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  • About
  • The Global ETD Search service is a free service for researchers to find electronic theses and dissertations. This service is provided by the Networked Digital Library of Theses and Dissertations.
    Our metadata is collected from universities around the world. If you manage a university/consortium/country archive and want to be added, details can be found on the NDLTD website.

Transient data acquisition on synchronous power systems

Tayati, W. January 1982 (has links)
No description available.

Vector control of induction machines considering the stray load losses

Lamine, Adoum January 2006 (has links)
No description available.

Dynamic field models of electrical machines and their control systems applied to performance enchancement and fault tolerance

Gerada, Christopher January 2005 (has links)
No description available.

An investigation of efficient control strategies for a PWM inverter driven induction motor

Issa, Rihman H. January 1987 (has links)
Recent developments in power electronics switching devices have led to significant improvements in AC drives which, coupled with the obvious advantages of squirrel-cage induction motors, have generated a customerled demand for an increase in AC drive performance. This thesis describes the design and construction of a 3-phase pulsewidth modulated inverter using gate turn-off (GTO) thyristor switching devices, which drives a 0.75 kW 3-phase squirrel-cage induction motor. The inverter control circuit comprises a purpose-built large-scale integrated circuit, which generates the 3-phase pwm drive signals and allows the output voltge and frequency to be varied independently. When operating in open-loop, the drive system is capable of reverse operation, and the maximum rate of acceleration and deceleration of the motor may be controlled. Compensation for resistive voltage drop is provided when the motor is running at low speed. An analogue closed-loop proportional-integral-derivative speed controller is described, and for efficient operation under both no-load and on-load conditions torque feedback is also included. This provision both reduces the no-load losses in the motor and improves the torque-speed characteristic under load conditions. The improved closed-loop performance also includes power factor correction when the motor is lightly loaded,.together with an automatic boost to the motor voltage when loads are applied at low speed. A comparison is made between the performance of the analogue system and a digital real-time control implemented using a microcomputer. A series of computer programs are presented which simulate the performance of the drive system and which are suitable for running on the University mainframe computer. The programs enable the effects of the modulation technique and the inverter frequency on the pwm inverter steady-state output to be studied, and the performance of the induction motor to be investigated. Throughout the work, the theoretical predictions are supported by considerable experimental results.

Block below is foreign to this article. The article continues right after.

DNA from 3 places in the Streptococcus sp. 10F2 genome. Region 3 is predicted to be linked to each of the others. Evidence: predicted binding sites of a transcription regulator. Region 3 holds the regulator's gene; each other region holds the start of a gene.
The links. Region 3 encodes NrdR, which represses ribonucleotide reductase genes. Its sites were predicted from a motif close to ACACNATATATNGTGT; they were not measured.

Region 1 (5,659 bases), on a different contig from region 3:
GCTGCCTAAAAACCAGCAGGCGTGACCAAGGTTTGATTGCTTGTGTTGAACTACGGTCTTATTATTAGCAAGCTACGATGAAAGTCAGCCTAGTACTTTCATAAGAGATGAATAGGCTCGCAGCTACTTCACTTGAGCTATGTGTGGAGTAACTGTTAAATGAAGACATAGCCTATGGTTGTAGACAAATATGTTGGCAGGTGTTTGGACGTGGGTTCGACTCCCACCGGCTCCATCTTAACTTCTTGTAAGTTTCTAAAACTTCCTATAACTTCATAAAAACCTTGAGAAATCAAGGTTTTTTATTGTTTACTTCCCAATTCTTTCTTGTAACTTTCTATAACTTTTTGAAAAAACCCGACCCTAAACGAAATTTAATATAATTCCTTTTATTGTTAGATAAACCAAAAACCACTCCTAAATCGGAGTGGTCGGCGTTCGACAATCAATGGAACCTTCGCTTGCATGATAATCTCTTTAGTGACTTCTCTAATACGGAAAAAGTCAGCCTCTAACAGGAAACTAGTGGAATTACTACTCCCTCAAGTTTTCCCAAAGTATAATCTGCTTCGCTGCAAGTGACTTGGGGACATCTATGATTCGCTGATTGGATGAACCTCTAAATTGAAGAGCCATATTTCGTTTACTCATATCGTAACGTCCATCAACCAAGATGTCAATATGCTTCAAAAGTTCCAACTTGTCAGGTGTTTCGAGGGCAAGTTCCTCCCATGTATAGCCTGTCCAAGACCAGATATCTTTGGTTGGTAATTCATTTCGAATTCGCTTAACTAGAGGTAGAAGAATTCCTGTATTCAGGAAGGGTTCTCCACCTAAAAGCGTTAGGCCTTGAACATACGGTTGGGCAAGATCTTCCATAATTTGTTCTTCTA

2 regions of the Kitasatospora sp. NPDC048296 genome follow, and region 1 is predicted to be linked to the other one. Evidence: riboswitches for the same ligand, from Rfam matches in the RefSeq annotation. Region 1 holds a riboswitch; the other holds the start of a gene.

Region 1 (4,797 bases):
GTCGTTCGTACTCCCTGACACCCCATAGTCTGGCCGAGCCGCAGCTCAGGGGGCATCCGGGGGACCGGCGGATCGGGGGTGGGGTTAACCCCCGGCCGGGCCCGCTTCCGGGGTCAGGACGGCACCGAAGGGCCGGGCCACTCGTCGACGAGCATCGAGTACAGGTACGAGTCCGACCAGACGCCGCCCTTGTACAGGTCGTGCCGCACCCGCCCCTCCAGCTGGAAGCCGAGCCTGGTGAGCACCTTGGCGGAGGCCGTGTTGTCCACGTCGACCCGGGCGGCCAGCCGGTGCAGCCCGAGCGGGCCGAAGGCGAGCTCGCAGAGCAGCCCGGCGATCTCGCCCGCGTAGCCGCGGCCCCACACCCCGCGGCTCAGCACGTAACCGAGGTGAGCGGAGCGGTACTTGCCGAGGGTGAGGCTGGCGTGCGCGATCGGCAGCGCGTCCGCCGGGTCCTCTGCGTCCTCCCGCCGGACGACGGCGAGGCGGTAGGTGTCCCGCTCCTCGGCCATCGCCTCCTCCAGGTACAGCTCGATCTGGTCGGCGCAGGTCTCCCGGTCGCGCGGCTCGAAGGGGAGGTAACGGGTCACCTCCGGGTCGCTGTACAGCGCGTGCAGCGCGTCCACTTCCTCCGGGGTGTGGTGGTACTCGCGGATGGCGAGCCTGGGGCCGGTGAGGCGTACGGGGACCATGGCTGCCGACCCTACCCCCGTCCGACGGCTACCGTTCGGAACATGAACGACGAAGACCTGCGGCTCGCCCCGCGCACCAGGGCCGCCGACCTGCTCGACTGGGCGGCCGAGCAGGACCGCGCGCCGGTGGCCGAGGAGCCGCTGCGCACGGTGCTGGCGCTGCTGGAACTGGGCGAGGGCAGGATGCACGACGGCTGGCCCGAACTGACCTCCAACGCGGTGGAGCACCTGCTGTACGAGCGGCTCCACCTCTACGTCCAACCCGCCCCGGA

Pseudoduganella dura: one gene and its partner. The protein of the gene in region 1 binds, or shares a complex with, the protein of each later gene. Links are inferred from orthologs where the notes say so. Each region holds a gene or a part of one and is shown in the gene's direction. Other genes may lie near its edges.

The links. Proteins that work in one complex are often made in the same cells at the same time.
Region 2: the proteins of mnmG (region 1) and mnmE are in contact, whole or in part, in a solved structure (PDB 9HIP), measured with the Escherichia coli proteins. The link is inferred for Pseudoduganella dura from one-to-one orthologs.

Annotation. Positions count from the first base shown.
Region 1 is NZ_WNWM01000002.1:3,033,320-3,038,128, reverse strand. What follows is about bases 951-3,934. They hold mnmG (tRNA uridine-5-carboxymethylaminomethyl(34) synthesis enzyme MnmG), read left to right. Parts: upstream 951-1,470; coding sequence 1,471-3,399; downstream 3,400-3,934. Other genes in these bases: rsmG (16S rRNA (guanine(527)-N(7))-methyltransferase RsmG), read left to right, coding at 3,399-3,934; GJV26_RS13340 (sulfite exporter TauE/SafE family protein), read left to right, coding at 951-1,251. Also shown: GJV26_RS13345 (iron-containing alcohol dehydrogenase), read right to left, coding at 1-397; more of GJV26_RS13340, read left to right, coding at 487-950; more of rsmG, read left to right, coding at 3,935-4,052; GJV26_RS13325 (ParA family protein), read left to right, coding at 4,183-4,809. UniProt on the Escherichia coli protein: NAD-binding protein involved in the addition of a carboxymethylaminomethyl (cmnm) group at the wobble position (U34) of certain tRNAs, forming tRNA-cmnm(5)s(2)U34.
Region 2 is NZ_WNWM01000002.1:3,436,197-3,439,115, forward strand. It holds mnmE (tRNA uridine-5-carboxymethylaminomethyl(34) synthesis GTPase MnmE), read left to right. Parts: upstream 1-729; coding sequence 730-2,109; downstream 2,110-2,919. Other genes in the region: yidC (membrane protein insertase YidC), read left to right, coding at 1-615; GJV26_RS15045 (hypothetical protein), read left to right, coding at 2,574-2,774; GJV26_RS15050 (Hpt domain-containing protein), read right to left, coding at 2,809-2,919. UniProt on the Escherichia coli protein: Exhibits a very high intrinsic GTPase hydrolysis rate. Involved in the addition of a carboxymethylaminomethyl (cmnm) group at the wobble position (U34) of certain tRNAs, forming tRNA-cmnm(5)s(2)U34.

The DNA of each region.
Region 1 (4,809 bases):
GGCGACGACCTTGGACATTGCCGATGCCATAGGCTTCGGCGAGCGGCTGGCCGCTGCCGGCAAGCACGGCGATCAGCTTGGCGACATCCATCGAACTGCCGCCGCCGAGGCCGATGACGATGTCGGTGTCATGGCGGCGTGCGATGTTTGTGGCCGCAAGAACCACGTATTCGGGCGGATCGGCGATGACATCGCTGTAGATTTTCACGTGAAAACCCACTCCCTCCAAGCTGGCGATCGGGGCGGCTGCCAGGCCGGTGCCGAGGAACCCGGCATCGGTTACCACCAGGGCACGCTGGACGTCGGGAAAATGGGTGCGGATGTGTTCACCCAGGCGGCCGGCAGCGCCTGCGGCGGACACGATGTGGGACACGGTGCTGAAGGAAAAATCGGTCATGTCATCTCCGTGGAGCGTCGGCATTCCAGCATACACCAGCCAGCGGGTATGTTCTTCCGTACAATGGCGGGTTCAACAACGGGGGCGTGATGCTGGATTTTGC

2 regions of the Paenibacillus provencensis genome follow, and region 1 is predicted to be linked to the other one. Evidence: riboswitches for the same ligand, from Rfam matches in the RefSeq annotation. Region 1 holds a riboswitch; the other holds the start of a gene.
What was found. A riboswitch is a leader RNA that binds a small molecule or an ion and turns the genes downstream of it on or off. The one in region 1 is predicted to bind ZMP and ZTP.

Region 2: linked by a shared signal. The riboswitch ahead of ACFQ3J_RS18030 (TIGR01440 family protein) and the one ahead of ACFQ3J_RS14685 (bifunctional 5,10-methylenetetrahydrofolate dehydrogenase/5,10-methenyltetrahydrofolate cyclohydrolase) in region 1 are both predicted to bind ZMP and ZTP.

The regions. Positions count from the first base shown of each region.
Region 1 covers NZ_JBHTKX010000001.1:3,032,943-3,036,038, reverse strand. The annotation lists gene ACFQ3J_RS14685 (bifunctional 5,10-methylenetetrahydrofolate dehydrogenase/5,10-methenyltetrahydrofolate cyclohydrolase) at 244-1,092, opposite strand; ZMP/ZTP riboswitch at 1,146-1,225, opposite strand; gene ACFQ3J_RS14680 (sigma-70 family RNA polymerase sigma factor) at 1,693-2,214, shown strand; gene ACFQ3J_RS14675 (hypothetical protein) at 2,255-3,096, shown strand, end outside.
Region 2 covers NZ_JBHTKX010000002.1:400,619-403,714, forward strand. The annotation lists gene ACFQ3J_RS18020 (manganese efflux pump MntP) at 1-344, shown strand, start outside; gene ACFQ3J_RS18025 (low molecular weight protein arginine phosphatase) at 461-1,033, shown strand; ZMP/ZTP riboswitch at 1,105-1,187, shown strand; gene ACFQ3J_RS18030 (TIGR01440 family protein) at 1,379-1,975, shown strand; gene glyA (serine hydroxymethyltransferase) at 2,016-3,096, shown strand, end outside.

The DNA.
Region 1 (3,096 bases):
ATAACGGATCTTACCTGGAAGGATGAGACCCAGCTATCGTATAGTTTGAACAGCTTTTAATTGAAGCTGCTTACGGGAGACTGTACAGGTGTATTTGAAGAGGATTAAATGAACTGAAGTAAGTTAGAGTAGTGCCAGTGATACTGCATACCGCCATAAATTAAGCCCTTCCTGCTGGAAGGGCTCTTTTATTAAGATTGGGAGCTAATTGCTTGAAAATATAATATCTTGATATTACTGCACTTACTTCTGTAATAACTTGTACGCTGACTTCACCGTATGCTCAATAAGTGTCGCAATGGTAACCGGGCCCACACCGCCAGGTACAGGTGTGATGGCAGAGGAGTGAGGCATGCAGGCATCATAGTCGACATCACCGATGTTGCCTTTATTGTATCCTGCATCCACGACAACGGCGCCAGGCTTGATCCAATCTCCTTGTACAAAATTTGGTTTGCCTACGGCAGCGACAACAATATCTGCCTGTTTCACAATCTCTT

Flux switching machines using segmental rotors

Zulu, Ackim January 2010 (has links)
Flux switching machines (FSM) employing a segmental rotor have field and armature systems on the stator and a presentation of an unexcited rotor with isolated segments. The single-tooth winding arrangement on the stator provides a potential for material and energy savings. The principle for producing bipolar flux in the armature stator teeth relies on the natural switching of the armature tooth flux, accomplished by the moving segments of the rotor. Three phase configurations have been studied, from conception and design to construction and testing, with field excitation provided by either a field winding or permanent magnets (PM). Flux switching machines have shown characteristics that are peculiar when employing a segmental rotor, significantly affecting the symmetry of the induced armature EMF waveform and parity of magnitudes of the positive and negative torques. For three phase operation, six topologies are feasible when employing a 12-tooth stator and two other topologies may be produced on a 24-tooth stator. An optimum topology on the 12/8-configuration and another proof-of-principle topology on the 12/5-configuration, using field-windings and permanent-magnets, have been designed and constructed, while applying modern practices and considerations for manufacture. The characteristics of FSMs employing a segmental rotor, initially predicted by finiteelement (FE) modelling, have been verified by measurements. The FSM employing a field-winding is found to have a specific torque output which is similar to the conventional switched reluctance motor and still substantially higher than that of the synchronous reluctance motor. Although the PM adaptation of the FSM produces specific torque output which is nearly twice that of the wound-field FSM and about 64% that of an equivalent permanent-magnet synchronous motor (PMSM) with surface or insert magnets, accounting for the usage of the magnets reflects its specific torque output to be about 1.48 times higher than the PMSM. Although the FSM is operated as an AC machine with sinusoidal three-phase currents, its dq-equivalent representation shows significant differences from that of the conventional AC machine. In the prediction of the performance, it is found, in both the wound-field and PM configurations, that the dq model is more dependable if the coupling dq inductance is taken into account.